Annie Pootoogook’s detailed work describes everyday life in her home community of Cape Dorset, Nunavut. Her scenes of Inuit traditions include the less romantic but real integration of modern technologies such as video games and televisions as well as domestic abuse and tragedy. Her method, carefully outlined shapes in black filled with blocks of solid color, recalls traditional Inuit drawing while the subject matter reflects the unvarnished viewpoint of her generation.
Other drawings are more personal and abstract, illustrating an emotional landscape of mental anguish, such as “Sadness and Relief for My Brother,” and the austere but compelling, still life of the artist’s prescription- medicine bottle, cup and a single dangling key in “Composition (Annie’s Tylenol).” Cheerful domestic scenes such as a family opening Christmas presents (“Christmas”) are depicted with the same precision and calm attention to detail as the emotion-laden composition “Memory of My Life: Breaking Bottles.” From boingboing
Pootoogook’s body was found in the Rideau River in Ottawa in September – and the cause of her death is not known.
Nina Chanel Abney:
The role of politics, race, power, and sexuality are at the heart of much of Abney’s work. Her recent solo exhibition, Always A Winner, directly addressed police brutality and the #Blacklivesmatter movement in America. Her work pulls from contemporary politics and pop culture and addresses them through a practice of absurdly exaggerated forms, anti-realism, and an adamantly pop aesthetic. Her sensibility pulls from a vast mix of sources ranging from South Park to Romare Bearden. –Project for Empty Space
Ai Weiwei 艾未未 is a Chinese contemporary artist and activist who is highly and publicly critical of the Chinese government’s stance on human rights.
Having spent his formative years as an artist in New York in the 1980s, when… conceptual and performance art were dominant, he knows how to combine his life and art into a daring and politically charged performance that helps define how we see modern China. He’ll use any medium or genre—sculpture, ready-mades, photography, performance, architecture, tweets and blogs—to deliver his pungent message.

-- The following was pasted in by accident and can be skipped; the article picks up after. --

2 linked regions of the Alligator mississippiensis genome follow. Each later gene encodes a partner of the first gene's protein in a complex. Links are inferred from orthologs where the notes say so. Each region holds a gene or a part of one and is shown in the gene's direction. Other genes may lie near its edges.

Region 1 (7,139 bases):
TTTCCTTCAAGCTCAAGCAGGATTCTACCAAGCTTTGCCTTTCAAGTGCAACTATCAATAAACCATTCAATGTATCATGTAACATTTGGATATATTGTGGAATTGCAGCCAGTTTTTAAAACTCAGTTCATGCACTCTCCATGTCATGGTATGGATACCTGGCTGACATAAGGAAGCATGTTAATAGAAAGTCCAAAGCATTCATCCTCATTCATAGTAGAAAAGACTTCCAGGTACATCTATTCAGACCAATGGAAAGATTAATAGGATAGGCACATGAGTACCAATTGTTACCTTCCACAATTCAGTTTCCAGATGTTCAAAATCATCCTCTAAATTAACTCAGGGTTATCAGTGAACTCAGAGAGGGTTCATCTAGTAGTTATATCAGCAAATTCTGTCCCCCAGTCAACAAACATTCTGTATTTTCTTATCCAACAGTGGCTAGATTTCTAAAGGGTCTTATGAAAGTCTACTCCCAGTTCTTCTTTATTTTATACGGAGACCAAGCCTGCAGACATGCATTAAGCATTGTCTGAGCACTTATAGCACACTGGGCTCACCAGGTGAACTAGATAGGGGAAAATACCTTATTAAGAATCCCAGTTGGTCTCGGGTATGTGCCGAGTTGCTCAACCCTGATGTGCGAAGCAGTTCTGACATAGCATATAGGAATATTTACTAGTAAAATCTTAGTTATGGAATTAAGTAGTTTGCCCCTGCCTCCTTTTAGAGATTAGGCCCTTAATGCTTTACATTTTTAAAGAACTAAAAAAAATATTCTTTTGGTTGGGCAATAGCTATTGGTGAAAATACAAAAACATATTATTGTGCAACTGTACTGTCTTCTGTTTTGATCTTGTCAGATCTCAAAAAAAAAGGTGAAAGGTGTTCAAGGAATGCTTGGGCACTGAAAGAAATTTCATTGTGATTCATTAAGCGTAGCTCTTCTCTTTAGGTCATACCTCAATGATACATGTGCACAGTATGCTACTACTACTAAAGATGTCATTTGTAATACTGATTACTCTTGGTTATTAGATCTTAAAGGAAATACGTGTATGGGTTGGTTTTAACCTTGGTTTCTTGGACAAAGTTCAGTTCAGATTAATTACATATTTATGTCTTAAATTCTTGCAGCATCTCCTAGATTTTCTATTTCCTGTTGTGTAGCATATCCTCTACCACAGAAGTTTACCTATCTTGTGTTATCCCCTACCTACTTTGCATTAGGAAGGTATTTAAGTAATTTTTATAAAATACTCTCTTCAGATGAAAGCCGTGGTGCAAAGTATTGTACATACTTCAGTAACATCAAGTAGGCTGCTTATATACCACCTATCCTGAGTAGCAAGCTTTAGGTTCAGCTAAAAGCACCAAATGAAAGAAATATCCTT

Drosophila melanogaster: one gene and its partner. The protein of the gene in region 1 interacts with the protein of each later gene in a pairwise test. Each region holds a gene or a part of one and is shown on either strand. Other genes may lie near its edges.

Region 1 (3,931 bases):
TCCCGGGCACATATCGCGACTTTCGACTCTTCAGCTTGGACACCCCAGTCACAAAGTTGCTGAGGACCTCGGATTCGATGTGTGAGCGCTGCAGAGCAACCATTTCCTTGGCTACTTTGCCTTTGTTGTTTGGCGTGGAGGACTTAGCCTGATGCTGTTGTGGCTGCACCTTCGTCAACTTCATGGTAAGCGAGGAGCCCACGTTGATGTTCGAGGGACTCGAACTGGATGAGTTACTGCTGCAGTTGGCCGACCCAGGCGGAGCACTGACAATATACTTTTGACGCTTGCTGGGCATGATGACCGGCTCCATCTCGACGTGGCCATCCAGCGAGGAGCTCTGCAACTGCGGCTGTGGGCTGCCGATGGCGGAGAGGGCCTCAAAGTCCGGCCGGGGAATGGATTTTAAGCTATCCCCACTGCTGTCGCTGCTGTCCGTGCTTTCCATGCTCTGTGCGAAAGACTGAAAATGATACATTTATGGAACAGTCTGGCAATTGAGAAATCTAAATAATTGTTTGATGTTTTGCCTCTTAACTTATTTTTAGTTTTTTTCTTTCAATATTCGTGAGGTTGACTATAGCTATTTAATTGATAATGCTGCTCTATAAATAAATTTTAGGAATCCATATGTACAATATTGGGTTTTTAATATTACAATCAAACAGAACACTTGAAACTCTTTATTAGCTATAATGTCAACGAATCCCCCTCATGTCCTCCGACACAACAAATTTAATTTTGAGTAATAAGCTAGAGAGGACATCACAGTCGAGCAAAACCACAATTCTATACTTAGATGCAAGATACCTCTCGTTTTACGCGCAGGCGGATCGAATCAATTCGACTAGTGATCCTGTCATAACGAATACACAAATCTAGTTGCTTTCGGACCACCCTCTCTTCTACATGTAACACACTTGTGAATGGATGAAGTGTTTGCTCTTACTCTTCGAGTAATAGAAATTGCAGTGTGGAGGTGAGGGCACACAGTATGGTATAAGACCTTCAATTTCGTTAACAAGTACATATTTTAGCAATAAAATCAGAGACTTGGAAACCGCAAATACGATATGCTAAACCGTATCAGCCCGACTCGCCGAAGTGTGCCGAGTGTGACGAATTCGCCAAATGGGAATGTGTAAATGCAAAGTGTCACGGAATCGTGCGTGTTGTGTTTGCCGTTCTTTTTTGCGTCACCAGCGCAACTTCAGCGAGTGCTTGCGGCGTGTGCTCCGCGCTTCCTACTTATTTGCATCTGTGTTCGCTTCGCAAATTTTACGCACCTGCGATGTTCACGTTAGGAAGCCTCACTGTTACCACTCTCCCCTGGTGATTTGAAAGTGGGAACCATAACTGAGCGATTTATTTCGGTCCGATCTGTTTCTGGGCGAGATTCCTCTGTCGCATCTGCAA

Ai’s persona—which, as with Warhol’s, is inseparable from his art—draws power from the contradictory roles that artists perform in modern culture. The loftiest are those of martyr, preacher and conscience. Not only has Ai been harassed and jailed, he has also continually called the Chinese regime to account.- Mark Stevens, http://www.smithsonianmag.com/arts-culture/is-ai-weiwei-chinas-most-dangerous-man-17989316/?no-ist
Study ofPerspective (1995 to 2003) is one of Ai Weiwei’s most controversial series, where he photographs himself flipping off important monuments around the world. He describes it as his personal form of rebellion against any government authority who blatantly or covertly disregard the freedoms of its citizens.
There can be a powerful assertion behind a single gesture when used in the proper context. With a raise of his middle finger, Ai champions the social responsibility and individualism of the generation, and shows just how fragile the powerful can truly be.
“There are no outdoor sports as graceful as throwing stones at a dictatorship.” says Ai Weiwei in an interview with BBC Radio 1 – http://www.theplaidzebra.com/that-time-ai-weiwei-flipped-off-the-worlds-most-important-monuments-to-prove-a-point-photos/
Ai Weiwei’s Sunflower Seeds is made up of millions of small works, each apparently identical, but actually unique. However realistic they may seem, these life-sized sunflower seed husks are in fact intricately hand-crafted in porcelain.
Each seed has been individually sculpted and painted by specialists working in small-scale workshops in the Chinese city of Jingdezhen. Far from being industrially produced, they are the effort of hundreds of skilled hands. Poured into the interior of the Turbine Hall’s vast industrial space, the 100 million seeds form a seemingly infinite landscape.
Porcelain is almost synonymous with China and, to make this work, Ai Weiwei has manipulated traditional methods of crafting what has historically been one of China’s most prized exports. Sunflower Seeds invites us to look more closely at the ‘Made in China’ phenomenon and the geo-politics of cultural and economic exchange today.